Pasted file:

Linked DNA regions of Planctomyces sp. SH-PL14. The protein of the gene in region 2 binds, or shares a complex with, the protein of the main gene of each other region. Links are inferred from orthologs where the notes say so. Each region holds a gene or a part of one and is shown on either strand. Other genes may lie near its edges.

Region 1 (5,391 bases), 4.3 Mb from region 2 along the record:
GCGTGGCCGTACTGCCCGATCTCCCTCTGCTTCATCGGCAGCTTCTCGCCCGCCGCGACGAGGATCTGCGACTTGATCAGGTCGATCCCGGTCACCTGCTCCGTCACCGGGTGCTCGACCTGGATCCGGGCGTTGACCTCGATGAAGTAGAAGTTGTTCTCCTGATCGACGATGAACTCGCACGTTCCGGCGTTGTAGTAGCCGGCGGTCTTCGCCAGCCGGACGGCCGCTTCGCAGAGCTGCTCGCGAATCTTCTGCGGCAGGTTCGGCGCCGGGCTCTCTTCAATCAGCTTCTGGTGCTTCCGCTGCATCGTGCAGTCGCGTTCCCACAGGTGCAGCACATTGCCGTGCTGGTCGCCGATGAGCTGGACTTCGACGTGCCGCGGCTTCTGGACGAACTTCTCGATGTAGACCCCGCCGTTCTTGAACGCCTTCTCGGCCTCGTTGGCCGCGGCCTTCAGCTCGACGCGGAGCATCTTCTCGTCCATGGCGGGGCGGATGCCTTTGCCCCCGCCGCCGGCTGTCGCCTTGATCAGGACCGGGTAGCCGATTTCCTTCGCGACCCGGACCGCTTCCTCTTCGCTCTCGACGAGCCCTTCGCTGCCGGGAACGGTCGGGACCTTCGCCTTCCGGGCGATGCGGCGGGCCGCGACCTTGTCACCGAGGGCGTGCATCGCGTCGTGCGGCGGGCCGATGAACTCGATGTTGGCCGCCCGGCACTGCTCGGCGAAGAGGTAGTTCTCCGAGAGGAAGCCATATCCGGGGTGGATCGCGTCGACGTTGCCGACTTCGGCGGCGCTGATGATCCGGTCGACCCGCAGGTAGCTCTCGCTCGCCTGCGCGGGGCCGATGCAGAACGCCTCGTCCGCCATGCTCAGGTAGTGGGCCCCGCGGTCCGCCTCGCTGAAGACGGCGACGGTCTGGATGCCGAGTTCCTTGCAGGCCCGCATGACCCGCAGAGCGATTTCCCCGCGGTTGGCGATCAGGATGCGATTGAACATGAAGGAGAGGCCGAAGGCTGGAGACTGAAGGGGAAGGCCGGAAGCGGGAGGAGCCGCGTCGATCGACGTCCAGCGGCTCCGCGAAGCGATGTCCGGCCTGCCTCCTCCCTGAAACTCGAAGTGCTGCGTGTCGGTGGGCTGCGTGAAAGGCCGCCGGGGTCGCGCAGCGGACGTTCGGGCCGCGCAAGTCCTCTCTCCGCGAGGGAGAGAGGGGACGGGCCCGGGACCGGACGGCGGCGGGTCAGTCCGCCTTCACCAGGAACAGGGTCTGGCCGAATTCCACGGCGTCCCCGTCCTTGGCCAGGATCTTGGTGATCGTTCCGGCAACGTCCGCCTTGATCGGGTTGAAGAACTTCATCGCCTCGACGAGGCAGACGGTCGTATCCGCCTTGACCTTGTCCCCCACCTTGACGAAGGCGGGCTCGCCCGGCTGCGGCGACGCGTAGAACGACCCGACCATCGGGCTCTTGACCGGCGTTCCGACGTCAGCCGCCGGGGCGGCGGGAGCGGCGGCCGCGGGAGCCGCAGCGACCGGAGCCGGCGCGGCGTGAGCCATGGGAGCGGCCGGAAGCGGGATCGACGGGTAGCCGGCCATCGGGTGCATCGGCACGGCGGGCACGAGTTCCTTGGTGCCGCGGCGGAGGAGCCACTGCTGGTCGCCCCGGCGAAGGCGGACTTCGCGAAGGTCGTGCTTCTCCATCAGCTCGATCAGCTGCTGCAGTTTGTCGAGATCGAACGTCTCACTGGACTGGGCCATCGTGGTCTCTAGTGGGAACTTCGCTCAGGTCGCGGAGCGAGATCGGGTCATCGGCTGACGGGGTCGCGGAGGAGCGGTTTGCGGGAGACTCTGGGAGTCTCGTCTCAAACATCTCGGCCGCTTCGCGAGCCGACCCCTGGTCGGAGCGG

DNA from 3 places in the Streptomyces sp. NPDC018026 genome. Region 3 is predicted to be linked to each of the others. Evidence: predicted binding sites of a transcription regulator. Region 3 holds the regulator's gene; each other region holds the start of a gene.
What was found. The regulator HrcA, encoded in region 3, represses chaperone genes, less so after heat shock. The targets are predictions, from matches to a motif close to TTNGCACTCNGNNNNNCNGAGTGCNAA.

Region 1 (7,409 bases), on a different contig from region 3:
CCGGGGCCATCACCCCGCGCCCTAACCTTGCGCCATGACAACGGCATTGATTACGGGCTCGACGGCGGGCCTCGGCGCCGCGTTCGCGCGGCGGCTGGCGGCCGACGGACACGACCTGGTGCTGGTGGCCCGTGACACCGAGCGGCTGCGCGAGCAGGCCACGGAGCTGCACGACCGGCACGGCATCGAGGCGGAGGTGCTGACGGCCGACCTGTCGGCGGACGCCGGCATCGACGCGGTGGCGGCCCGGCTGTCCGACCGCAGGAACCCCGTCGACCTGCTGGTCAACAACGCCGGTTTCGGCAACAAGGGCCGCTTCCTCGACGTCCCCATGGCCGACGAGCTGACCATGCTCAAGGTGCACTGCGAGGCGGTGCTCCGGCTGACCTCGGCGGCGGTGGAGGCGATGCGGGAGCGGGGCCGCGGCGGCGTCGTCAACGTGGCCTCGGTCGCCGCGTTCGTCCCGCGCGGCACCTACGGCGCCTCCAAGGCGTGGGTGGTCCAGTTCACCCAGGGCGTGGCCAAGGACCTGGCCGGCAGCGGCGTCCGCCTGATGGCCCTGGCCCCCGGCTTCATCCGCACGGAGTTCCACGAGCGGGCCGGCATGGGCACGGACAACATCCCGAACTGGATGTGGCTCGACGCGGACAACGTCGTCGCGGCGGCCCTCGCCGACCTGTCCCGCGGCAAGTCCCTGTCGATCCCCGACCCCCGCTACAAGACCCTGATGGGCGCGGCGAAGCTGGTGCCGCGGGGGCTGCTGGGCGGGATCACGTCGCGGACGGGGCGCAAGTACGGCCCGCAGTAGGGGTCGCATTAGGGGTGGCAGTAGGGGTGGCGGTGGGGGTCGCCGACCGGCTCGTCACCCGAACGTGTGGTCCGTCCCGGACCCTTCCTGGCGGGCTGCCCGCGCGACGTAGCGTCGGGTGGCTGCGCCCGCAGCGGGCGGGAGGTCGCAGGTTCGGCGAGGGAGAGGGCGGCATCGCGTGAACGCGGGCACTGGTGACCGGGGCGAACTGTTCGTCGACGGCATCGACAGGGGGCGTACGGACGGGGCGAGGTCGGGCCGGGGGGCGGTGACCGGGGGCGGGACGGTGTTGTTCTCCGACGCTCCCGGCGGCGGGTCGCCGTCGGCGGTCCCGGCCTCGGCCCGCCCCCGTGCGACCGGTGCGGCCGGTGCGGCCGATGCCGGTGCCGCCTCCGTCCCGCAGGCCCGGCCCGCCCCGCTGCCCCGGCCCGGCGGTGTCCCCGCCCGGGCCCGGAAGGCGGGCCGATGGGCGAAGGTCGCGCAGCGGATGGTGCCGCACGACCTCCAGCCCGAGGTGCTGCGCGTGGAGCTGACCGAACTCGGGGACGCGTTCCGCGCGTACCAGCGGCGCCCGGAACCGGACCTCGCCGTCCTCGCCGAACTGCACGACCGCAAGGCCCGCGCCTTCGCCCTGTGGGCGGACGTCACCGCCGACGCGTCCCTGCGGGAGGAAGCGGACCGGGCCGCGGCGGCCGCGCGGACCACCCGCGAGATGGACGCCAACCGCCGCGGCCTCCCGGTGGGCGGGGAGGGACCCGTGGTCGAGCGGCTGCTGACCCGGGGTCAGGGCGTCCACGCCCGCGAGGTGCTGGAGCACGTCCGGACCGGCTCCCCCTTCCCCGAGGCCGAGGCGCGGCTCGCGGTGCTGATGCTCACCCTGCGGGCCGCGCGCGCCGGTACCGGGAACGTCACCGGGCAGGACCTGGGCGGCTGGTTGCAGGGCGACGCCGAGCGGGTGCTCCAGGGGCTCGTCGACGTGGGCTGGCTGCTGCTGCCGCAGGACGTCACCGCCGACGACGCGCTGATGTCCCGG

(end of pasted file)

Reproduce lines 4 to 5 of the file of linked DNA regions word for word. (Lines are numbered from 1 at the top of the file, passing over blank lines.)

DNA from 3 places in the Streptomyces sp. NPDC018026 genome. Region 3 is predicted to be linked to each of the others. Evidence: predicted binding sites of a transcription regulator. Region 3 holds the regulator's gene; each other region holds the start of a gene.
What was found. The regulator HrcA, encoded in region 3, represses chaperone genes, less so after heat shock. The targets are predictions, from matches to a motif close to TTNGCACTCNGNNNNNCNGAGTGCNAA.